Listed in: Architectural Studies, as ARCH-258 | Art and the History of Art, as ARHA-258 | European Studies, as EUST-258
Nicola Courtright (Section 01)
(Offered as ARHA 258, ARCH 258 and EUST 258) The purpose of this course is to introduce students to research on lived environments from the Renaissance to the Enlightenment, the architecture that shaped them, and the art and objects that they contained. The goal of each class, through reading and discussion, is to investigate what a researchable question is in the fields of history, art history, architecture, and material culture in Europe, England, and the Americas. Using multi-disciplinary research strategies, we will examine the power of precious and ordinary objects (including furniture, tapestries, devotional paintings, family portraits, and sculpture), the contemporary connotations of their materiality, and consider what objects in a home might signify about a family’s status, political allegiance, spirituality, and place in the world. Further, we will ask how art, objects and décor shape the beholder’s experience of spaces inside and outside a residence, in private and in public. What does the display of objects in collections, including those from far-away cultures other than the patron’s, signify to the owner and the viewer? Visiting lecturers will present their ideas on various topics such as the anthropology of art, the significance of precious materials, and collecting. We will take field trips to museums and meet curators in order to identify a research topic.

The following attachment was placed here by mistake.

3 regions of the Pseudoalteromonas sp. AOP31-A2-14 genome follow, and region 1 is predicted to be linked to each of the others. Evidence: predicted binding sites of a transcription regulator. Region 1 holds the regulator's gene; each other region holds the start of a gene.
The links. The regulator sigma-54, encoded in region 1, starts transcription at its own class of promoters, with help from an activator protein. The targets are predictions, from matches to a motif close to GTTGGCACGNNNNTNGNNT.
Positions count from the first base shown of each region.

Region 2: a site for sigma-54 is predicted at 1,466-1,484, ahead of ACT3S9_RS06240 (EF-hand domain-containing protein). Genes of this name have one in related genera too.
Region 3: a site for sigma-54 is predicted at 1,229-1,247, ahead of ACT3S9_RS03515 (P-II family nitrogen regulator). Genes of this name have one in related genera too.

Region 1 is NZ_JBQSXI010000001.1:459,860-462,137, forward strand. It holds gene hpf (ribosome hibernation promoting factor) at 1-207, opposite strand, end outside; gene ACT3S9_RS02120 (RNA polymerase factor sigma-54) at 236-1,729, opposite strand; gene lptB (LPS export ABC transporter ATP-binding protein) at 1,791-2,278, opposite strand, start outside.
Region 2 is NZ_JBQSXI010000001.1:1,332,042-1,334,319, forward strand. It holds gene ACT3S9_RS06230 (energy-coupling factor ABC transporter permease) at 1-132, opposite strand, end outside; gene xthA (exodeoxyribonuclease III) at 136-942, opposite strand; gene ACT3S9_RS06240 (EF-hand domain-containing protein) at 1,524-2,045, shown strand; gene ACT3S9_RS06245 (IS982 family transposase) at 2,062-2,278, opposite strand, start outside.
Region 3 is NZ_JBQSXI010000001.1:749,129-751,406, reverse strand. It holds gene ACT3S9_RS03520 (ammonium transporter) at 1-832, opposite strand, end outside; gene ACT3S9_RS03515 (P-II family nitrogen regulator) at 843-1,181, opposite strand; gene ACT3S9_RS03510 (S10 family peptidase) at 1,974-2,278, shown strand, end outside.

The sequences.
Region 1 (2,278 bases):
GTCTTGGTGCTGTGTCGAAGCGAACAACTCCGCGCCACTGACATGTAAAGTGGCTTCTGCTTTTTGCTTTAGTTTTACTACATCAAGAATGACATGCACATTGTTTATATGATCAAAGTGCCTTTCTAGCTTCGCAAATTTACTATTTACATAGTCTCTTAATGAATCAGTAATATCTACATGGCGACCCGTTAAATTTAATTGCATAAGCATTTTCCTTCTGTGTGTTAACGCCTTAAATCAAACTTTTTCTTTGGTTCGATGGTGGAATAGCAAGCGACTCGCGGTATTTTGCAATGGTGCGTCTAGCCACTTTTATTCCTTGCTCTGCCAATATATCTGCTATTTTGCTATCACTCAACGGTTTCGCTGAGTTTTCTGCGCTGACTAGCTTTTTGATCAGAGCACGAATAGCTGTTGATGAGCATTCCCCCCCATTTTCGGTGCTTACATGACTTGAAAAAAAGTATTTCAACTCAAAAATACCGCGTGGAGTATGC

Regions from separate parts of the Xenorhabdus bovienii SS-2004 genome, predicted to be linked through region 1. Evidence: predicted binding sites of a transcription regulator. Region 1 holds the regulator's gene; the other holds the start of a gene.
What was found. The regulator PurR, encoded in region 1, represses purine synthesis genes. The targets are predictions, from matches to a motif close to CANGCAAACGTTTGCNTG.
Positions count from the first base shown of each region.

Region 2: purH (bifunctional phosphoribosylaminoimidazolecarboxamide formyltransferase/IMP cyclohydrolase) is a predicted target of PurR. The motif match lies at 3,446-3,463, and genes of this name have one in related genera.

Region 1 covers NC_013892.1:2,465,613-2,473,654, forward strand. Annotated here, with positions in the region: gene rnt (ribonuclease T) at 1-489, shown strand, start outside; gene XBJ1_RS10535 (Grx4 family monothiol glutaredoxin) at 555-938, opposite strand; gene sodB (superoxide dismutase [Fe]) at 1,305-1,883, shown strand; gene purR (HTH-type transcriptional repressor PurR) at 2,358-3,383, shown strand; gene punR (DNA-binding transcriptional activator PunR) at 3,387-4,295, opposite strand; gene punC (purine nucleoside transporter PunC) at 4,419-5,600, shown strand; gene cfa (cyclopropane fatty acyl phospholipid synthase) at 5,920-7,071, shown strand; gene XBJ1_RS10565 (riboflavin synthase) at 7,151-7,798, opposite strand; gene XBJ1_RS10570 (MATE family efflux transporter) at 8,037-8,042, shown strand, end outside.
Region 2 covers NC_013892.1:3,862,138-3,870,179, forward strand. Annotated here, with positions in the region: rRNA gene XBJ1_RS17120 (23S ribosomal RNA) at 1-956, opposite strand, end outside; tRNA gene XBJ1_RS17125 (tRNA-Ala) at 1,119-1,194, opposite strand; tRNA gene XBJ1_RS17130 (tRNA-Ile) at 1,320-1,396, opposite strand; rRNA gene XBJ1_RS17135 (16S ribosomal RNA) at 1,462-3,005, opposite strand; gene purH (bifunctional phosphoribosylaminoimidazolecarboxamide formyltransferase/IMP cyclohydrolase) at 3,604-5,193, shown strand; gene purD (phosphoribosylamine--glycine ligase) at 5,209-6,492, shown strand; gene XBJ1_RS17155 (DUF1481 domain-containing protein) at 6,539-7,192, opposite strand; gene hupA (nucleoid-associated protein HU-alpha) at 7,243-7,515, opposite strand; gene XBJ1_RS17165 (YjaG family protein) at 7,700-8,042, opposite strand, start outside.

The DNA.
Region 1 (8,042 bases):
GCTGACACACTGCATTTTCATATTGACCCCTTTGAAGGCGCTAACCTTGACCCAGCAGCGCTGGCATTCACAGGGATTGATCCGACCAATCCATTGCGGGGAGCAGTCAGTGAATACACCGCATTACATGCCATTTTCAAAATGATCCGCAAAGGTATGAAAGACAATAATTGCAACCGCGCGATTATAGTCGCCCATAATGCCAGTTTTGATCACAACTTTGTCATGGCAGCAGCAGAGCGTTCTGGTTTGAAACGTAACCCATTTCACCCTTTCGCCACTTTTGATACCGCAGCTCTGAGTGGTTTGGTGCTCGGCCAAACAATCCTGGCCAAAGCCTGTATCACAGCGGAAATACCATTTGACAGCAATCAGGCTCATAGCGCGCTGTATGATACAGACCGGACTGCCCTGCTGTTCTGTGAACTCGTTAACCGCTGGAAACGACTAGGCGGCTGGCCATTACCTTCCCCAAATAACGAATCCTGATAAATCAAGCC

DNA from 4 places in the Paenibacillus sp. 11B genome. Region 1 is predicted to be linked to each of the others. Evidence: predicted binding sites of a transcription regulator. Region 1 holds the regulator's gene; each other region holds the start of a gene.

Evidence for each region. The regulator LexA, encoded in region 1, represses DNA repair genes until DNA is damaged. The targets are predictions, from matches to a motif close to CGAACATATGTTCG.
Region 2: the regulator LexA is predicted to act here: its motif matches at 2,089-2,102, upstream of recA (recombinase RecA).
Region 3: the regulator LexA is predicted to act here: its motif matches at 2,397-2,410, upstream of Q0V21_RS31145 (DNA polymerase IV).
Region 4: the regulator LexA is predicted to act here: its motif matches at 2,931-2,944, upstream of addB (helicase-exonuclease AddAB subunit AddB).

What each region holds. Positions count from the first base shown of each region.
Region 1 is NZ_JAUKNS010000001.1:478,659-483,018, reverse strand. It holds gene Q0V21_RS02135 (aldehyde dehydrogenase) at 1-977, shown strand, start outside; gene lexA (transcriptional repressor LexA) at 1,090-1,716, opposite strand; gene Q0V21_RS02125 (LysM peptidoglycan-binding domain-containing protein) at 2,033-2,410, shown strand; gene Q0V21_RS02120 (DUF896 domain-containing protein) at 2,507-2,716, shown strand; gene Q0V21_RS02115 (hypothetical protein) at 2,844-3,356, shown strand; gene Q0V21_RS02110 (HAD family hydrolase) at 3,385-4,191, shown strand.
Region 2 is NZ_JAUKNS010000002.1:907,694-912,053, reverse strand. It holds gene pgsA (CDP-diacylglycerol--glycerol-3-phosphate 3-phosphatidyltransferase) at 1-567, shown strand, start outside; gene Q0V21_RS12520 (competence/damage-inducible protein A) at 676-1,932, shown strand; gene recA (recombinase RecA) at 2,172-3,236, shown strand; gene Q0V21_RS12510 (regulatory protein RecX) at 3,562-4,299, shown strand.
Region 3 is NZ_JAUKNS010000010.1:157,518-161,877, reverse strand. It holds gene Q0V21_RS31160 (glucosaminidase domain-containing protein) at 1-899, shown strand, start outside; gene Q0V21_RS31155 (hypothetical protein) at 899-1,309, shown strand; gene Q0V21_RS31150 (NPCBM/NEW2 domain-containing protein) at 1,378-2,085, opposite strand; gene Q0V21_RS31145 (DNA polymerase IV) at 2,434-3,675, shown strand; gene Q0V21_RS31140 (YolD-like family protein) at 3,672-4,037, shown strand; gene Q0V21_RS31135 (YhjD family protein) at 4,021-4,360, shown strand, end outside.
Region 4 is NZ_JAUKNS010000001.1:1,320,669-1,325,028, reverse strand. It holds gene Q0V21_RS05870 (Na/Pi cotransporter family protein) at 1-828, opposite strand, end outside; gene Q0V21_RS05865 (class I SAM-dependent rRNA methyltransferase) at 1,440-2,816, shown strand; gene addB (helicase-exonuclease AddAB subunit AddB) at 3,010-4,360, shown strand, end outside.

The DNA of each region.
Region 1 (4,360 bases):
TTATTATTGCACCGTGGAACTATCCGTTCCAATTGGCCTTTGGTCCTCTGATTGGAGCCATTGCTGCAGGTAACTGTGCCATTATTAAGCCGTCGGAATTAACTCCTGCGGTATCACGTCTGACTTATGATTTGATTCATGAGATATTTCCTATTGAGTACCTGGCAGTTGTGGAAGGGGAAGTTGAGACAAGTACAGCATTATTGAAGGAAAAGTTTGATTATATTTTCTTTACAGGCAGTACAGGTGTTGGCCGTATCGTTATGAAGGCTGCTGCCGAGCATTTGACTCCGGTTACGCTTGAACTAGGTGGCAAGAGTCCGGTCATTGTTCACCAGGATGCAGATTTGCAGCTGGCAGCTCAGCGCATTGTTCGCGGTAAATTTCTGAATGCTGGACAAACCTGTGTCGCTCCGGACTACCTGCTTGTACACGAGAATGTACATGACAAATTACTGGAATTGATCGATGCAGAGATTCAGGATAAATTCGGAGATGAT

This course will give students tools to conduct their own research into past lived environments and their contents, and identify how we in the 21st century might come to understand them. As the culmination of the course students will collaboratively develop a prospectus for a research project with one or two other classmates. Assignments to meet that goal include adding new content to Wikipedia as a record of students’ findings and a contribution to knowledge for a wider public.
Open to sophomores but also motivated first-years interested in research in a variety of fields. Limited to 18 students. Spring semester. Professor Courtright.
If Overenrolled: Priority to sophomores, first-years, and potential ARHA/ARCH majors.